From garbage, beautiful music comes

Paraguay’s Recycled Orchestra inspires on Canadian tour

May 21, 2014 | Artbeat | Number 11
Story and Photos by Donna Schulz | Saskatchewan Correspondent
All of the instruments played by members of Paraguay’s Recycled Orchestra are made from garbage, including this upright bass fashioned from a discarded oil drum.

What do cake pans, candy tins, bottle caps and wooden pallets have in common? They were all found in a landfill, and they’ve all been made into musical instruments for Paraguay’s Recycled Orchestra.

Cateura is a slum built on that landfill near Asunción, Paraguay’s capital. Residents earn their living by scavenging for items they can sell. Wanting to help the children of Cateura, Favio Chavez, an environmental engineer working on a recycling project at the landfill, started offering music lessons. When more children showed up for lessons than there were instruments, Chavez partnered with Nicolas ‘Cola’ Gomez, a garbage picker, and the two began fashioning instruments out of garbage. These recycled instruments offered a distinct advantage; being made of garbage they were unlikely to be stolen. Soon the Recycled Orchestra was born and Chavez became its director.

When filmmakers creating a documentary about the orchestra released a teaser for their film, Landfill Harmonic, on You Tube, the orchestra became an Internet sensation. Before long they were invited to perform around the world.

Recently, 16 members of this unique ensemble toured Canada under the auspices of Global Family Foundation, in an effort to raise funds for their community. They performed four concerts in Ontario, four in Manitoba and four in British Columbia. Their only Saskatchewan stop was at Rosthern.

Eigenheim Mennonite Church, near Rosthern, was invited to host the orchestra because of a long-standing friendship between Pastor Allan Friesen and Global Family president Rudolf Duerksen.

Friesen has lived and worked in Paraguay, and returns regularly to visit. While there earlier this year, he and three other church members visited Cateura. “Cateura was the only place in Paraguay where I have ever felt uncomfortable” because of the visible presence of gangs, he says. “Paraguay is known for its beauty, but most of that beauty is missing in Cateura. Few trees line the streets [and] there is little room to live.”

The orchestra, according to Friesen, “is the one thing the neighbourhood has going for it, the one thing residents can point to and say, ‘This is ours, and we are proud of it.’”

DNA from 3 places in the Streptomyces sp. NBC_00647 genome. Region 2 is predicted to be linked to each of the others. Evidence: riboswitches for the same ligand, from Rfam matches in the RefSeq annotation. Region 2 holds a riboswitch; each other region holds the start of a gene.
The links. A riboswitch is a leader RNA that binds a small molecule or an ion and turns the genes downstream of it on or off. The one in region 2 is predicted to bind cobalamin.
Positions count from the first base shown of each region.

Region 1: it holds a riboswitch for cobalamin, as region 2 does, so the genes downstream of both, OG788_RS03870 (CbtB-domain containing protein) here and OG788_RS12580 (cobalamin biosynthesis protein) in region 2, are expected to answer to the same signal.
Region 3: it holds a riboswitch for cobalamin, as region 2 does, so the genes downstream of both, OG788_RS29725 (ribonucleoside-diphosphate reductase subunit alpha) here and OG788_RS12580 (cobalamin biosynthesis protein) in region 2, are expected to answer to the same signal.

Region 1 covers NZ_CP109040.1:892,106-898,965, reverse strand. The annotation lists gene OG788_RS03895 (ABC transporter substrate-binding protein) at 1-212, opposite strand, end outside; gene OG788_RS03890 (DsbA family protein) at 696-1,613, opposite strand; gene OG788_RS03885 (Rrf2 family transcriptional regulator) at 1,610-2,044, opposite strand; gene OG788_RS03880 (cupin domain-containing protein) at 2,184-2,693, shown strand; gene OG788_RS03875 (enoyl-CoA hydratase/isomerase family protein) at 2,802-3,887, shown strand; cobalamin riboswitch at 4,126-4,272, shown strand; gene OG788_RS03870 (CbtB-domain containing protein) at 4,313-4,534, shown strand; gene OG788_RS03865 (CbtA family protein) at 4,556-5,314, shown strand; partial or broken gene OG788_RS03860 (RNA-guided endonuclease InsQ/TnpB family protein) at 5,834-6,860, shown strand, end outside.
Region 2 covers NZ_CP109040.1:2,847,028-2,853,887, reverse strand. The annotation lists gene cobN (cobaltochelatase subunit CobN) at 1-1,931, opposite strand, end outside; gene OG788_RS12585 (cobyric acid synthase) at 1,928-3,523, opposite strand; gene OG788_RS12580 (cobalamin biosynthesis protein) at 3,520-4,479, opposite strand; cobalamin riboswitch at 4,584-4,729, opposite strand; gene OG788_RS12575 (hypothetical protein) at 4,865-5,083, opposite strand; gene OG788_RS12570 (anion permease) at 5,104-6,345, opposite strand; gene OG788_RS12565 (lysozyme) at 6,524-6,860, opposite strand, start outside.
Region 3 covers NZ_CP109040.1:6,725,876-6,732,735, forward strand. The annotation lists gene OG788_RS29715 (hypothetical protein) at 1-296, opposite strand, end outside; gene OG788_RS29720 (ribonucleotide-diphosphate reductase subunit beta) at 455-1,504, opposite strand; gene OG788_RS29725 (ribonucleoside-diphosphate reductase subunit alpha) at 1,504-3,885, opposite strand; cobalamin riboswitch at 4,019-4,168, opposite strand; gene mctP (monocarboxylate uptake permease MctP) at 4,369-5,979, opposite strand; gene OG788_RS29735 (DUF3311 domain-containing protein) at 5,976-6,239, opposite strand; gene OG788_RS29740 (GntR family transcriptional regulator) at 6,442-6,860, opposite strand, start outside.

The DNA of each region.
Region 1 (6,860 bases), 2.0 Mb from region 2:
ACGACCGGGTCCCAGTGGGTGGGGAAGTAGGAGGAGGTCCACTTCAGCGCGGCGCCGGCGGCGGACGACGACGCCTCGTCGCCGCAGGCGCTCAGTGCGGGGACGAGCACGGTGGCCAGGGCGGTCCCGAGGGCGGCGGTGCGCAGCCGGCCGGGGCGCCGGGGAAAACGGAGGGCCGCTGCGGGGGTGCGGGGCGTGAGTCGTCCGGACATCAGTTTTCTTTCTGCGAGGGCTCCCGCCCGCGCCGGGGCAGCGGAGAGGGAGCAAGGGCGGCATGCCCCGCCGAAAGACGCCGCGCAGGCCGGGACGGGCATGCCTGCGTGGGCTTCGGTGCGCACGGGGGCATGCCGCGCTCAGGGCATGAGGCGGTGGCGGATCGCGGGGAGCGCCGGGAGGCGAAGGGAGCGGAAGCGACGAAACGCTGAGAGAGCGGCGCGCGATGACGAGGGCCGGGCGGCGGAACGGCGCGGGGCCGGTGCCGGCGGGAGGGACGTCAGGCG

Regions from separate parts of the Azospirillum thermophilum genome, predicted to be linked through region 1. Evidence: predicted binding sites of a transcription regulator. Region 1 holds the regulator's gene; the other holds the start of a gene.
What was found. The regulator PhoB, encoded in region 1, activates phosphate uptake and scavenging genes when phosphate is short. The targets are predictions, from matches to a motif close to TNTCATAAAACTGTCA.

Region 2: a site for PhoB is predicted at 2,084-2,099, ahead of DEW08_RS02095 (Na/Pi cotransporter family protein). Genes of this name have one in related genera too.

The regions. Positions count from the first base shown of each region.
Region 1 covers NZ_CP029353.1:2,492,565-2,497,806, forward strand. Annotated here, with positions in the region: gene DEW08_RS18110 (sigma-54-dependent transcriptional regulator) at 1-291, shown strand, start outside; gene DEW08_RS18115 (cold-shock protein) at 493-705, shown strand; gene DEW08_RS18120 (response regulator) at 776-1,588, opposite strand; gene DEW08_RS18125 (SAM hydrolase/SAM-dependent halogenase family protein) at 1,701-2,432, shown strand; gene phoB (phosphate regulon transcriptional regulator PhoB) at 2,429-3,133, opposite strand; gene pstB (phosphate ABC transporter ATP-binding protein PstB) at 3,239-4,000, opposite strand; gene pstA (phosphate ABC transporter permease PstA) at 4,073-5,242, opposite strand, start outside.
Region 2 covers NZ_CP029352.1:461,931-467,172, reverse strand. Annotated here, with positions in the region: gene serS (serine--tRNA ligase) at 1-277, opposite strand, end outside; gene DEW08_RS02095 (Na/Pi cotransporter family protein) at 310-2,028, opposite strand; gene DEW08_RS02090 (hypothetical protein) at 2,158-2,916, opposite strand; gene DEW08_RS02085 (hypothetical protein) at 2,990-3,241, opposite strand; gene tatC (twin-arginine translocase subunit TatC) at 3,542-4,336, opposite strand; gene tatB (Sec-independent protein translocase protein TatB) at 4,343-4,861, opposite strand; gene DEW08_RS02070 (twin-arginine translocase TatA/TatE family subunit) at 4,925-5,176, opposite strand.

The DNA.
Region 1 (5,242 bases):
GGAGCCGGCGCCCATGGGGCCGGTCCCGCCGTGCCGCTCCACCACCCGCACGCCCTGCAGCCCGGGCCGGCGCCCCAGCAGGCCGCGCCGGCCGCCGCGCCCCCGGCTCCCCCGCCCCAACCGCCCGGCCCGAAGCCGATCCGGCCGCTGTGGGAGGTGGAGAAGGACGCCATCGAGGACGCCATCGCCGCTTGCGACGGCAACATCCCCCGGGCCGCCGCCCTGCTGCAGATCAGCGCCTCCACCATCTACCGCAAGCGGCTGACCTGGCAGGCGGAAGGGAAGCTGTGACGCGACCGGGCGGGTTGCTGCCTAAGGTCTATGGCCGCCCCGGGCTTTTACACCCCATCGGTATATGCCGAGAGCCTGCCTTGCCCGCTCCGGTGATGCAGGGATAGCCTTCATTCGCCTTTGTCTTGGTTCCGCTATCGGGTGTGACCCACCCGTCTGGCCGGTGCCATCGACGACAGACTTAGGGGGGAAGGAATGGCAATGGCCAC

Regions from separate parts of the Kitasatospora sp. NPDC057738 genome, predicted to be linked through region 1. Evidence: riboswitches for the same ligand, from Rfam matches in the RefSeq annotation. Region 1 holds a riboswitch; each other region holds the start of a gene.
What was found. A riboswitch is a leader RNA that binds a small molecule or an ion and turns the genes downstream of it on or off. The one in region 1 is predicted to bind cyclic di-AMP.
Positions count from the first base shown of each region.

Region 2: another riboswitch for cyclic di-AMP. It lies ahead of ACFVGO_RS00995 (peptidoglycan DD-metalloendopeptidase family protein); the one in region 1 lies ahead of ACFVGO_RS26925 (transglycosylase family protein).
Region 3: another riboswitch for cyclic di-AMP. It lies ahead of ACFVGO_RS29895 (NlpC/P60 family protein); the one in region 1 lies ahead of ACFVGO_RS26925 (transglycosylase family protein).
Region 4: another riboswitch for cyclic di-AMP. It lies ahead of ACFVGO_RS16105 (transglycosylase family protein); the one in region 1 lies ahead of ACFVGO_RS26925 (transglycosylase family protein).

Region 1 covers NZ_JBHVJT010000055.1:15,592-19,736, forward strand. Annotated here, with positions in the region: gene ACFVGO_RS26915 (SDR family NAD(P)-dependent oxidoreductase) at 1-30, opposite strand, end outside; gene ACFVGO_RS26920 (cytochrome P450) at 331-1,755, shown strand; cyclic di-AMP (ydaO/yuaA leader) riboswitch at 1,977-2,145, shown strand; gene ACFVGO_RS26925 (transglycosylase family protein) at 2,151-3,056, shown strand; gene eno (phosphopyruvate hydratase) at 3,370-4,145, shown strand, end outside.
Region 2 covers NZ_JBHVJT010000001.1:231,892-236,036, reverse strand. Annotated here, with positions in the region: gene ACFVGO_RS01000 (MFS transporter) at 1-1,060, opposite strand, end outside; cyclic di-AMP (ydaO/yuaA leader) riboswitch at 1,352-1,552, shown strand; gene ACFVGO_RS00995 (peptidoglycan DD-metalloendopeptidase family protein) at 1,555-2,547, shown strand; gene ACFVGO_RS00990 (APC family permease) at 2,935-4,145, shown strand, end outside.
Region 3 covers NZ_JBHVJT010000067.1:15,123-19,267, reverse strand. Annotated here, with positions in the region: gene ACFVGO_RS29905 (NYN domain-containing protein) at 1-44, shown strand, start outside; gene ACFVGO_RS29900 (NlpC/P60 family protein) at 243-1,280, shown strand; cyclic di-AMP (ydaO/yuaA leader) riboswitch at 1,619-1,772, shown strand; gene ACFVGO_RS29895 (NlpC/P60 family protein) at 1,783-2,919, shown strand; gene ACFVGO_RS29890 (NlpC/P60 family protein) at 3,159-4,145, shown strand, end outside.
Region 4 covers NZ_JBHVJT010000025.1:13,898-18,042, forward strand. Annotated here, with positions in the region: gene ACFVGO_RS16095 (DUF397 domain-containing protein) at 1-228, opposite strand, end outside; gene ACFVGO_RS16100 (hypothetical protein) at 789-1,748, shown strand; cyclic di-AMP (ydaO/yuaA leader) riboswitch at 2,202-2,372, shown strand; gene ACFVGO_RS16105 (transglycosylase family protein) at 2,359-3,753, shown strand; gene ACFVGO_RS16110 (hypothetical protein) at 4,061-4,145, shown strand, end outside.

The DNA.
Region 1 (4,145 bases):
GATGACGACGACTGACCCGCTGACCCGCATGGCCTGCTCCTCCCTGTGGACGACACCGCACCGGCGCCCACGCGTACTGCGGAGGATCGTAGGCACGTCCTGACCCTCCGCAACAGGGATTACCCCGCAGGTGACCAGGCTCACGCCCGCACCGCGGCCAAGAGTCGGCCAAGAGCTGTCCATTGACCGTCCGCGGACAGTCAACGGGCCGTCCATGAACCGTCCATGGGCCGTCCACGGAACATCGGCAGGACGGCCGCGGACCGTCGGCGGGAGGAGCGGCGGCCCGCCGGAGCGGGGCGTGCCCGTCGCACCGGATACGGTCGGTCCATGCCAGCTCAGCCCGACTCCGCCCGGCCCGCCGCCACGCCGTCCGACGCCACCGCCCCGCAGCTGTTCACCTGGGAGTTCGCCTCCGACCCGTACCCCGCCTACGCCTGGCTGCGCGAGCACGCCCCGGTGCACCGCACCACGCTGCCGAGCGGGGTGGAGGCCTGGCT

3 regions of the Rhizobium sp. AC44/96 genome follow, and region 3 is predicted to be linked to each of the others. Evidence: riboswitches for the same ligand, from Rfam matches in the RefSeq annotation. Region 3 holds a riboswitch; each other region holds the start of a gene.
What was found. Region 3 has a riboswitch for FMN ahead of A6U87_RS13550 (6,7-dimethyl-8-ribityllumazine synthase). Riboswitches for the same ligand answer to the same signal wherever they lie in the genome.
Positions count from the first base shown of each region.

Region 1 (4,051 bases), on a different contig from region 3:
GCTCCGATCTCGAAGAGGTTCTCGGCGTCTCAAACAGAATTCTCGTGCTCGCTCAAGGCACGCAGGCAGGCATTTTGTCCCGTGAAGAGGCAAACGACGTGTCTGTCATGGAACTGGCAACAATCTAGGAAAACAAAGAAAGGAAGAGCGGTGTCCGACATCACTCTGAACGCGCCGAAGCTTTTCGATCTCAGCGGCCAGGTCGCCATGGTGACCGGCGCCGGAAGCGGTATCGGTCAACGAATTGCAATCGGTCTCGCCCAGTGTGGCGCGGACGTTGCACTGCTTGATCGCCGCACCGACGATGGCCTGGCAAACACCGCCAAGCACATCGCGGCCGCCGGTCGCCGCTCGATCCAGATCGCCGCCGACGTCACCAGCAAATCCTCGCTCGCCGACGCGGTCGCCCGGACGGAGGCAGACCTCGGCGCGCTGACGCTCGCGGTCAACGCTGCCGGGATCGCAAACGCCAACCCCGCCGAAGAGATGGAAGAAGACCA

Call for volunteers

Eigenheim Mennonite collaborated with Rosthern Junior College (RJC) to host two concerts on May 6 in the school gymnasium. In the afternoon, the orchestra performed for elementary and high school students, and Chavez invited audience members forward to try the recycled instruments for themselves. The evening performance, which was open to the public, included repertoire ranging from Mozart to John Lennon and from an Argentinian tango to Paraguayan folk melodies.

RJC students Gabby Martin and Benjamin Schulz presented the orchestra with a cheque for $1,300 on behalf of the student body. Students and staff raised the money as part of an annual charity fundraiser.

Teacher Ryan Wood, also a member of Eigenheim Mennonite, described the donation as “a gift exchanged between youths of different cultures.” The orchestra gave the school a gift of music; in return, students gave a gift of thanks with their donation. The rest of the audience said thanks with their gifts as well. Money raised on the tour will help build a new school and community centre in Cateura.

“We have a lot to learn from our brothers and sisters in the Global south,” said Wood. “They are the ones modelling environmental stewardship and doing 'more with less,’ while we continue to over-consume and mindlessly throw things away.” Wood also appreciated “the message that beauty can be found in ugly places. This is as true for people and relationships as it is for things. No one is beyond redemption.”

--Posted May 21, 2014

All of the instruments played by members of Paraguay’s Recycled Orchestra are made from garbage, including this upright bass fashioned from a discarded oil drum.

The Recycled Orchestra boasts violins made of cake pans.

Recycled Orchestra conductor Favio Chavez doubles on guitar.

Pastor Ben Pauls of  Zoar Mennonite Church in Waldheim, Sask., examines one of the Recycled Orchestra’s trumpets.

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